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Special Technical Committees: How They Are Changing NIJ's Standards Development Process - Panel at the 2010 NIJ Conference

NCJ Number
234776
Author(s)
Debra Stoe; Gordon Gillerman; William Haskell; Robert Vondrasek; David McBath; Philip Mattson
Date Published
June 2010
Length
16 pages
Annotation
This audio and its transcript from the National Institute of Justice (NIJ) 2010 Conference cover presentations from a panel on NIJ's development of technology standards for equipment used by criminal justice agencies.
Abstract
An introduction to the panel presentations notes that in the last 5 or 6 years, NIJ has developed a new process for developing standards that reflects how the rest of the world is developing standards. The panel presentations explain how other regulatory, voluntary, and private-sector agencies are developing standards. Gordon Gillerman - chief of the Standards Services Division of the National Institute of Standards and Technology (NIST) - discusses how NIST tests various technologies to ensure that results have high integrity and can be understood by multiple stakeholders. Philip J. Matson - program manager at the U.S. Department of Homeland Security (DHS) - presents an overview of the Office of Standards at DHS and how its work is related to NIJ. DHS has been working with NIST and voluntary standards organizations in developing its standards programs. William Haskell - project officer in the Policy and Standards Development Branch of the National Personal Protective Technology Laboratory, National Institute for Occupational Safety and Health (NIOSH) - discusses NIOSH's development and certification of respirators for workers. Robert Vondrasek - vice president of the National Fire Protection Association (NFPA) - discusses the NFPA and its collaboration with NIJ in developing NIJ's thinking about its new Special Technical Committee process, which brings together practitioners and technology experts to discuss the development of a particular standard. David McBath of the InterAgency Board (IAB) of the New York State Police describes the IAB, which is a repository of field operational knowledge and technical expertise.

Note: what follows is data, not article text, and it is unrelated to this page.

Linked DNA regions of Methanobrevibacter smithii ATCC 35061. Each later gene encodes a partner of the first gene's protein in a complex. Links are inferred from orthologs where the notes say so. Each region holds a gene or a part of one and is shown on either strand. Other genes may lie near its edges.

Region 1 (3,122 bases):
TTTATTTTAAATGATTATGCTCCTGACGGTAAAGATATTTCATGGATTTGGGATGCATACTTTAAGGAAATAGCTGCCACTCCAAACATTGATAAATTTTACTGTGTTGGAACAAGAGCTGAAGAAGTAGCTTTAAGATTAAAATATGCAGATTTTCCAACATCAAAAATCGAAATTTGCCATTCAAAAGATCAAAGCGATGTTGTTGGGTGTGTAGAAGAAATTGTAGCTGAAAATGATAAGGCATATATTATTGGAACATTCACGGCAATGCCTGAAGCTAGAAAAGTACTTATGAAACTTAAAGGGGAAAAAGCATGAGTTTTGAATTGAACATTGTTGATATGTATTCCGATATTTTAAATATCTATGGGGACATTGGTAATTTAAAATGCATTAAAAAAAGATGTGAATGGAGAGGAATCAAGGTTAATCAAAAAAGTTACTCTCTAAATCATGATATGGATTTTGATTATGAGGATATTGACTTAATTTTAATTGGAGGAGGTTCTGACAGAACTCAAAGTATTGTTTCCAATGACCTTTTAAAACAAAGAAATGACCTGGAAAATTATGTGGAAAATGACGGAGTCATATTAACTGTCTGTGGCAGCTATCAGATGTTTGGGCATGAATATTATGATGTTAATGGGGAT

Date Published: June 1, 2010